Home Energy Score and Financing Products

Buying or Refinancing a Home? Consider Financing and Mortgage Products Linked to Home Energy Score

In addition to providing valuable information about a home’s estimated energy use, a Home Energy Score report can help borrowers secure financing for energy efficiency improvements or qualify for greater purchasing power. Lenders know that energy-efficient homes have lower utility costs, and the money saved on utilities can be applied to a mortgage. This increased ability to cover monthly mortgage payments can in some cases help borrowers qualify for a larger loan amount.  

Some lenders who offer Energy-Efficient Mortgages (EEM), also known as “Green Mortgages,” will request a Home Energy Score or similar report from the borrower. Freddie Mac, FHA, and Fannie Mae have linked some of their products or lending policies to Home Energy Score.  Learn more below.

 Fannie Mae’s HomeStyle® Energy Mortgage Loan

  • Finance up to 15% of the “as-completed” home value for energy, water efficiency, and resiliency improvements with purchase or refinance
  • Requires Home Energy Score or comparable report if financing improvements worth more than $3,500
  • 2% stretch on debt-to-income ratios available for homes with a Home Energy Score of “6” or higher
  • $500 incentive to lender on each loan
  • Fund energy-saving enhancements with as little as 3% down, competitive interest rates (compared to PACE loans and other financing), and cancellable mortgage insurance if you’re a first-time homebuyer or you’re bundling HomeStyle Energy with HomeReady mortgage

Learn more in Fannie Mae’s fact sheet and video:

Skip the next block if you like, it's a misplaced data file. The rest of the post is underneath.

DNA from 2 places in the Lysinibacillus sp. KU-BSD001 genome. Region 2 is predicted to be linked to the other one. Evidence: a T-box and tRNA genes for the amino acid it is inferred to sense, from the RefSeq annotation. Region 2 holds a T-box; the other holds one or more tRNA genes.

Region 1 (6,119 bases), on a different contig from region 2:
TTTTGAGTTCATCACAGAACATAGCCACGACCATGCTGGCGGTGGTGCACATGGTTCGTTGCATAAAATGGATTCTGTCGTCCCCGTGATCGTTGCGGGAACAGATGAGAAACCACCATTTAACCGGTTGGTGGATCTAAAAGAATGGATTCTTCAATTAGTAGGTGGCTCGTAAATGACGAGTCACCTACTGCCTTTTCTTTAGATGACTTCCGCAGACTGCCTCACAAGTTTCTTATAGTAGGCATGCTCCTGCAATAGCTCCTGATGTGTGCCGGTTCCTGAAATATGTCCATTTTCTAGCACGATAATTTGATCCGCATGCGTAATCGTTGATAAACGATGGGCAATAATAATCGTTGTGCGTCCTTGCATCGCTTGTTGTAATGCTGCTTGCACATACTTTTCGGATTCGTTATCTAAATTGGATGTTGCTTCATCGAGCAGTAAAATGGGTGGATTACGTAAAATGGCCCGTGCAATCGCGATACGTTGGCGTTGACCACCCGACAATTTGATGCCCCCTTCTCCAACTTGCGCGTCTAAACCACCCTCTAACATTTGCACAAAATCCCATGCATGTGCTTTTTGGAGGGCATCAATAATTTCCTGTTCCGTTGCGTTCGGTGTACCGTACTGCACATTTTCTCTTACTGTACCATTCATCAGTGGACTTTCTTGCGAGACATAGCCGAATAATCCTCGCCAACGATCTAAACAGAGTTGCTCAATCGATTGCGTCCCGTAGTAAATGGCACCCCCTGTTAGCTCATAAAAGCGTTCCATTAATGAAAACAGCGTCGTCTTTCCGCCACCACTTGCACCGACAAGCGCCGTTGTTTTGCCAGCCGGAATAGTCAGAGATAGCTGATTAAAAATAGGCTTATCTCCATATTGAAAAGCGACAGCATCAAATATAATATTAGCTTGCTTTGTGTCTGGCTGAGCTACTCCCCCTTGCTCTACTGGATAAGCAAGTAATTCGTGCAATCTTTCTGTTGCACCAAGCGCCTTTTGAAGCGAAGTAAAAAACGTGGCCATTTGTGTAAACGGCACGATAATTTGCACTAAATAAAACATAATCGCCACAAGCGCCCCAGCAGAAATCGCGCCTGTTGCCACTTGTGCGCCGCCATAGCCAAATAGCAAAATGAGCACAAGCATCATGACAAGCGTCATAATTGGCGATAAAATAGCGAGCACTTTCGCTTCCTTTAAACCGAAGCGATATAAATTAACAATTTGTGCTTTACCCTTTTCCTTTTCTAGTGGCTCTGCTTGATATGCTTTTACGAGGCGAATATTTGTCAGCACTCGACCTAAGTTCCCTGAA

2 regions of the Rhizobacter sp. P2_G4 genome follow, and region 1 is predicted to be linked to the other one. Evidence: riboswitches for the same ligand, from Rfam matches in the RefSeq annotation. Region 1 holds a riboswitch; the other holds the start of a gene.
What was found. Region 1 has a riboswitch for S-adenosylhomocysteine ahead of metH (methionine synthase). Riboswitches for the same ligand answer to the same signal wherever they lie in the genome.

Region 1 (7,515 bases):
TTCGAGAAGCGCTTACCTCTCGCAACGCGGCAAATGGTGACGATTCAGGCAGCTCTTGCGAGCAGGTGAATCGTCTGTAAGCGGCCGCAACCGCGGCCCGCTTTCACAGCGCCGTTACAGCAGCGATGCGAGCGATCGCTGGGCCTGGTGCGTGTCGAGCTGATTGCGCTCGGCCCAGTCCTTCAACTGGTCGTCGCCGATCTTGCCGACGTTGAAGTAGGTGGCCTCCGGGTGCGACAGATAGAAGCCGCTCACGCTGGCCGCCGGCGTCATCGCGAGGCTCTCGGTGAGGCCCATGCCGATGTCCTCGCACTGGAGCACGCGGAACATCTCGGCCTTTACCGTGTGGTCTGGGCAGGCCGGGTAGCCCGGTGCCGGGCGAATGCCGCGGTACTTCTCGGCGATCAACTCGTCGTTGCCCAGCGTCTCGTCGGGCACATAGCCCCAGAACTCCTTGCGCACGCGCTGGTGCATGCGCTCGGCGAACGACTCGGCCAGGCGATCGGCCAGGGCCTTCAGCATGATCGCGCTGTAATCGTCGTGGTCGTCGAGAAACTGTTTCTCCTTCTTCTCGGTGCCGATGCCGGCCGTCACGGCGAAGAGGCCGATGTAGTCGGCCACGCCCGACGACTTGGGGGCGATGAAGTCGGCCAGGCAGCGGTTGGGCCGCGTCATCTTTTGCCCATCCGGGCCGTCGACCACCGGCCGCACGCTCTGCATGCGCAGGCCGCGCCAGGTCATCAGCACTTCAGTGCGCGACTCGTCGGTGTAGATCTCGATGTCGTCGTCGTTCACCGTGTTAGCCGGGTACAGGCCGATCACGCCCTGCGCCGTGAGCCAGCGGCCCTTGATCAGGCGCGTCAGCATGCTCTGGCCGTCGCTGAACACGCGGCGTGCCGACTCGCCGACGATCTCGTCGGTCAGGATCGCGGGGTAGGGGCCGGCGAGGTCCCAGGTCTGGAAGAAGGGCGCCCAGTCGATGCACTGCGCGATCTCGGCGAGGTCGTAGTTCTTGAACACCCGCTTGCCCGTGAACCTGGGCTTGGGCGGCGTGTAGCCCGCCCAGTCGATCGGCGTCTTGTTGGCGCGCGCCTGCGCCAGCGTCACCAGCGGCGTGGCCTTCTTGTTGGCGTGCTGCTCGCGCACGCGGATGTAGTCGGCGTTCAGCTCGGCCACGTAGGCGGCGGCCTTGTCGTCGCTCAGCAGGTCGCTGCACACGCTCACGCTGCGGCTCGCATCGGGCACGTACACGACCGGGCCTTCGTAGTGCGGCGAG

• Allows lenders to provide a 2% stretch on debt-to-income ratios for borrowers purchasing or refinancing a home that meets minimum energy efficiency standards
  • For existing homes to qualify, the Home Energy Score must be a “6” or higher, or reach a “6” or higher with financed improvements

Read the mortgagee letter about Home Energy Score here.

  • Finance up to 15% of the “as-completed” home value for energy and water efficiency improvements with purchase or refinance
  • Requires Home Energy Score or comparable report if financing more than $6,500 worth of energy and/or water efficiency improvements
  • Financing terms up to 30 years
  • Ability to close the mortgage prior to completion of improvements

Read Freddie Mac's post on home energy assessments and learn more about the GreenCHOICE mortgage in this fact sheet and video:

In addition to national lending programs, there are some state-specific financing options tied to Home Energy Score:


Vermont Energy Mortgage Pilot Program
In 2020, DOE funded a research award to Energy Futures Group (EFG) and the Vermont State Employees Credit Union (VSECU) to identify high-energy-cost homes in the mortgage process and offer financing and contractor solutions to make energy efficiency improvements. The process included pre- and post-improvement Home Energy Score analyses. Highlights of the pilot included:
  • Up to 30-year fixed-rate mortgage loan for purchase or refinance
  • 0.5% interest rate discount
  • Minimum of 10% of loan must be used for energy improvements
  • Read about the pilot here: https://energyfuturesgroup.com/mortgage/

For more information on other state-specific programs, visit the Database of State Incentives for Renewables & Efficiency (DSIRE).


Lenders interested in Energy-Efficient Mortgages

Energy-efficient mortgages can lead to energy savings, giving homeowners an opportunity to set aside more money for their monthly mortgage payments. Another benefit of an EEM is the potential for improvements to increase a home’s value, which benefits the lender and the homeowner.

Click to view the Report

A paper published by Freddie Mac compared the property sale price and loan default rates of energy efficiency-rated and unrated homes, as well as higher-rated and lower-rated homes. The findings included:

  • Better-rated homes sold for 3-5% more than lesser-rated homes
  • The default risk of rated homes is not, on average, different from unrated homes, once borrower and underwriting characteristics are considered. 
  • Loans in the high debt-to-income (DTI) bucket (45% and above) that have ratings appear to have a lower delinquency rate than unrated homes.


There are also many publications and articles about the benefits of EEMs, including the following: